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Where do preferences come from?

  • Dietrich, Franz
  • List, Christian

Rational choice theory analyzes how an agent can rationally act, given his or her preferences, but says little about where those preferences come from. Instead, pref- erences are usually assumed to be �xed and exogenously given. Building on related work on reasons and rational choice (Dietrich and List forthcoming), we describe a framework for conceptualizing preference formation and preference change. In our model, an agent's preferences are based on certain motivationally salientproperties of the alternatives over which the preferences are held. Preferences may change as new properties of the alternatives become salient or previously salient ones cease to be so. We suggest that our approach captures endogenous preferences in various contexts, and helps to illuminate the distinction between formal and substantive concepts of rationality, as well as the role of perception in rational choice.

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Paper provided by University Library of Munich, Germany in its series MPRA Paper with number 36115.

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Date of creation: 2010
Date of revision: 2011
Handle: RePEc:pra:mprapa:36115
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  1. R. H. Strotz, 1955. "Myopia and Inconsistency in Dynamic Utility Maximization," Review of Economic Studies, Oxford University Press, vol. 23(3), pages 165-180.
  2. Franz Dietrich & Christian List, 2013. "A reason-based theory of rational choice," Université Paris1 Panthéon-Sorbonne (Post-Print and Working Papers) halshs-00978002, HAL.
  3. Rabin, Matthew, 1993. "Incorporating Fairness into Game Theory and Economics," American Economic Review, American Economic Association, vol. 83(5), pages 1281-1302, December.
  4. Robert Sugden, 2005. "Why rationality is not a consequence of Hume's theory of choice," The European Journal of the History of Economic Thought, Taylor & Francis Journals, vol. 12(1), pages 113-118.
  5. Natalie Gold & Christian List, 2002. "Framing as Path-Dependence," Economics Series Working Papers 124, University of Oxford, Department of Economics.
  6. Fehr, Ernst & Gachter, Simon, 1998. "Reciprocity and economics: The economic implications of Homo Reciprocans1," European Economic Review, Elsevier, vol. 42(3-5), pages 845-859, May.
  7. Eddie Dekel & Jeffrey C. Ely & Okan Yilankaya, 2007. "Evolution of Preferences -super-1," Review of Economic Studies, Oxford University Press, vol. 74(3), pages 685-704.
  8. Samuel Bowles, 1998. "Endogenous Preferences: The Cultural Consequences of Markets and Other Economic Institutions," Journal of Economic Literature, American Economic Association, vol. 36(1), pages 75-111, March.
  9. Georg Kirchsteiger & Martin Dufwenberg, 2004. "A theory of sequential reciprocity," ULB Institutional Repository 2013/5899, ULB -- Universite Libre de Bruxelles.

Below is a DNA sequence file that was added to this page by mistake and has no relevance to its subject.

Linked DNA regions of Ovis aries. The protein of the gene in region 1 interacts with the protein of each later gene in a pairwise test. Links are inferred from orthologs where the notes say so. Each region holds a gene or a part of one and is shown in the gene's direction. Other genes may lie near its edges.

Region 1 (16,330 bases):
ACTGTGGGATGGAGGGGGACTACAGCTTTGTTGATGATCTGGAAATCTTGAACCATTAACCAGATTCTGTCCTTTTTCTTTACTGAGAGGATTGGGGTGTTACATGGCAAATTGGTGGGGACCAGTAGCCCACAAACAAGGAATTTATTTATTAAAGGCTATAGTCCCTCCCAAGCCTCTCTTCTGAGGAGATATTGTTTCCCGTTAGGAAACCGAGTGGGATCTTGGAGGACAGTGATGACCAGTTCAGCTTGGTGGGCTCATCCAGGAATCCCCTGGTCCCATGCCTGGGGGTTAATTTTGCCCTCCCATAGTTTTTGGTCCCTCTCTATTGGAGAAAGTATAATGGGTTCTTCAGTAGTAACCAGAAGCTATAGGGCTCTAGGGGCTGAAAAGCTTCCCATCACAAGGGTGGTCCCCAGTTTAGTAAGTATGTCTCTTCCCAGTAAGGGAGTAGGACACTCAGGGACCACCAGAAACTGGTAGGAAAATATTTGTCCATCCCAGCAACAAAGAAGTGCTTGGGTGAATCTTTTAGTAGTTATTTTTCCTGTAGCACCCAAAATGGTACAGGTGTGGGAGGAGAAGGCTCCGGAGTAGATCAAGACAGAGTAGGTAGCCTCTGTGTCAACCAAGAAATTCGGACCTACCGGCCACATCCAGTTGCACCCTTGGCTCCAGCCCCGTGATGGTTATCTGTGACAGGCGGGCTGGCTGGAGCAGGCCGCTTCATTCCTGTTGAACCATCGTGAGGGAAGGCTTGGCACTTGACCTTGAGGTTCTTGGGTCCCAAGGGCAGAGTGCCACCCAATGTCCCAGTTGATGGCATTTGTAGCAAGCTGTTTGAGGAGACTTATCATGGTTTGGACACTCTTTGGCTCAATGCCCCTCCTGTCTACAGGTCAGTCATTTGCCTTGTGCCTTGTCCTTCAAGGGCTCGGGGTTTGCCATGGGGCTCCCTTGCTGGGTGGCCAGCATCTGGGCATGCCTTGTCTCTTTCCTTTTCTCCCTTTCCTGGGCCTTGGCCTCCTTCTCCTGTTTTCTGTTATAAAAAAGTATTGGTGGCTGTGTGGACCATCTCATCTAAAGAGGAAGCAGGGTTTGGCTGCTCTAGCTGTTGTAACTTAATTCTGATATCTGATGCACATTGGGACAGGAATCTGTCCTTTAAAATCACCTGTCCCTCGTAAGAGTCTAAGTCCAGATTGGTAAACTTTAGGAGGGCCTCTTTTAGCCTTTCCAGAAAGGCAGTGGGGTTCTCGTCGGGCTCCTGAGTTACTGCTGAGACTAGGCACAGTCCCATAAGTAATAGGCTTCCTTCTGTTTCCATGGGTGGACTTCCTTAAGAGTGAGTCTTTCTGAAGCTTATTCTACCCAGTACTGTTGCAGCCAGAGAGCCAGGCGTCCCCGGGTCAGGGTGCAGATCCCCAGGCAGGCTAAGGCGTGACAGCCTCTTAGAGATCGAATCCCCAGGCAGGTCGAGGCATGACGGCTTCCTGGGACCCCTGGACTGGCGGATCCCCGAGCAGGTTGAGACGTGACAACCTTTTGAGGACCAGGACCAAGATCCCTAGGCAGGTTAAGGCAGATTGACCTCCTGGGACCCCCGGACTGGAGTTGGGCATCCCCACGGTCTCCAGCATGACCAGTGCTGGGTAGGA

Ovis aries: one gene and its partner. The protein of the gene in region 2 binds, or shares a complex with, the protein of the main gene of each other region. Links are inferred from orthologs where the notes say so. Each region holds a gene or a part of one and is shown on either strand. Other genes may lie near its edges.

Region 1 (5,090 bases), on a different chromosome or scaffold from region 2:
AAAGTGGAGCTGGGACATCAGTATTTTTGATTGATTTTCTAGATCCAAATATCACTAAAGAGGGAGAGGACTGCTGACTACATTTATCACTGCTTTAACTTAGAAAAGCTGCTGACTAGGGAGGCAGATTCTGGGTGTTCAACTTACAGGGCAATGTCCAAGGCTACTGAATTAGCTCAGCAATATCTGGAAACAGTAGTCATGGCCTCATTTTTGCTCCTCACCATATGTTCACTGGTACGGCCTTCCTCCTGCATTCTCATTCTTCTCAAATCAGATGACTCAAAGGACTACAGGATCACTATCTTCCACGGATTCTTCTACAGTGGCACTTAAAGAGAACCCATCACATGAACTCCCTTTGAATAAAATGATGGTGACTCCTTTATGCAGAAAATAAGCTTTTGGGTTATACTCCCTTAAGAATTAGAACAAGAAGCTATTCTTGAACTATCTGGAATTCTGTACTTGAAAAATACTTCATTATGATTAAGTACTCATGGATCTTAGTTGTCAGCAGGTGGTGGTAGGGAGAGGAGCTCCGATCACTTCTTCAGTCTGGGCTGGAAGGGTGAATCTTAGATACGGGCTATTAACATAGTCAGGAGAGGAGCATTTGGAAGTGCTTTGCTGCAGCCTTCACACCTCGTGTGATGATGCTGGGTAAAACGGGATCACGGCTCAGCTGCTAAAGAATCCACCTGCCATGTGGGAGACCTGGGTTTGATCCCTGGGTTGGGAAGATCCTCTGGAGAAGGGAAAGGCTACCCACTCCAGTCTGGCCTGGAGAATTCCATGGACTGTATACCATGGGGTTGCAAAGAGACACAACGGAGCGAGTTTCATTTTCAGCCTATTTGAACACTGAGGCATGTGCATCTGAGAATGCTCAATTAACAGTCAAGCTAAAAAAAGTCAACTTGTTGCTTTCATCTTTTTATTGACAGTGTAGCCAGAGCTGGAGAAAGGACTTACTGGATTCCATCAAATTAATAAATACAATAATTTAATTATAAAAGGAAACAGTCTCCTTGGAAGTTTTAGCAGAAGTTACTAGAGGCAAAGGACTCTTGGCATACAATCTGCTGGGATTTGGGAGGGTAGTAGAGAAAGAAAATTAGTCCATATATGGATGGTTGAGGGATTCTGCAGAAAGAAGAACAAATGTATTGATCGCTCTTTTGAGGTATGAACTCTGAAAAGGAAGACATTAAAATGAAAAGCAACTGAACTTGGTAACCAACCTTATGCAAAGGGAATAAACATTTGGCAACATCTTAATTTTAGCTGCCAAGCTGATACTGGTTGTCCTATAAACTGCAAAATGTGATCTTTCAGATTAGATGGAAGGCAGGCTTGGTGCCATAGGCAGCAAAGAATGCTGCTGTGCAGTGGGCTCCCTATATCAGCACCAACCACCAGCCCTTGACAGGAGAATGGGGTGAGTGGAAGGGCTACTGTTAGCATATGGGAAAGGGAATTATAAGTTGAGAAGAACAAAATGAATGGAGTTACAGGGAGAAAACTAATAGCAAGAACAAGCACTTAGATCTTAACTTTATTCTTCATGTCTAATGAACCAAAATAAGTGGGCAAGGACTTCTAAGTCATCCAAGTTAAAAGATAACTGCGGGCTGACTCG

10. Dryzek, John S. & List, Christian, 2003. "Social Choice Theory and Deliberative Democracy: A Reconciliation," British Journal of Political Science, Cambridge University Press, vol. 33(01), pages 1-28, January.
  11. Franz Dietrich & Christian List, 2011. "A model of non-informational preference change," Journal of Theoretical Politics, SAGE Publishing, vol. 23(2), pages 145-164, April.
  12. Franz Dietrich, 2014. "Anti-terrorism policies and the risk of provoking," Journal of Theoretical Politics, SAGE Publishing, vol. 26(3), pages 405-441, July.
  13. Sethi, Rajiv & Somanathan, E., 2001. "Preference Evolution and Reciprocity," Journal of Economic Theory, Elsevier, vol. 97(2), pages 273-297, April.
  14. Dekel, Eddie & Ely, Jeffrey & Yilankaya, Okan, 2004. "Evolution of Preferences," Microeconomics.ca working papers dekel-04-08-13-01-21-07, Vancouver School of Economics, revised 09 Jun 2006.
  15. Matthew Rabin, 1998. "Psychology and Economics," Journal of Economic Literature, American Economic Association, vol. 36(1), pages 11-46, March.
  16. Kelvin J. Lancaster, 1966. "A New Approach to Consumer Theory," Journal of Political Economy, University of Chicago Press, vol. 74, pages 132.
  17. Peter J. Hammond, 1976. "Changing Tastes and Coherent Dynamic Choice," Review of Economic Studies, Oxford University Press, vol. 43(1), pages 159-173.
  18. Michael Bacharach, 2006. "The Hi-Lo Paradox, from Beyond Individual Choice: Teams and Frames in Game Theory," Introductory Chapters, in: Natalie Gold & Robert Sugden (ed.), Beyond Individual Choice: Teams and Frames in Game Theory Princeton University Press.
  19. Axel Ockenfels & Gary E. Bolton, 2000. "ERC: A Theory of Equity, Reciprocity, and Competition," American Economic Review, American Economic Association, vol. 90(1), pages 166-193, March.
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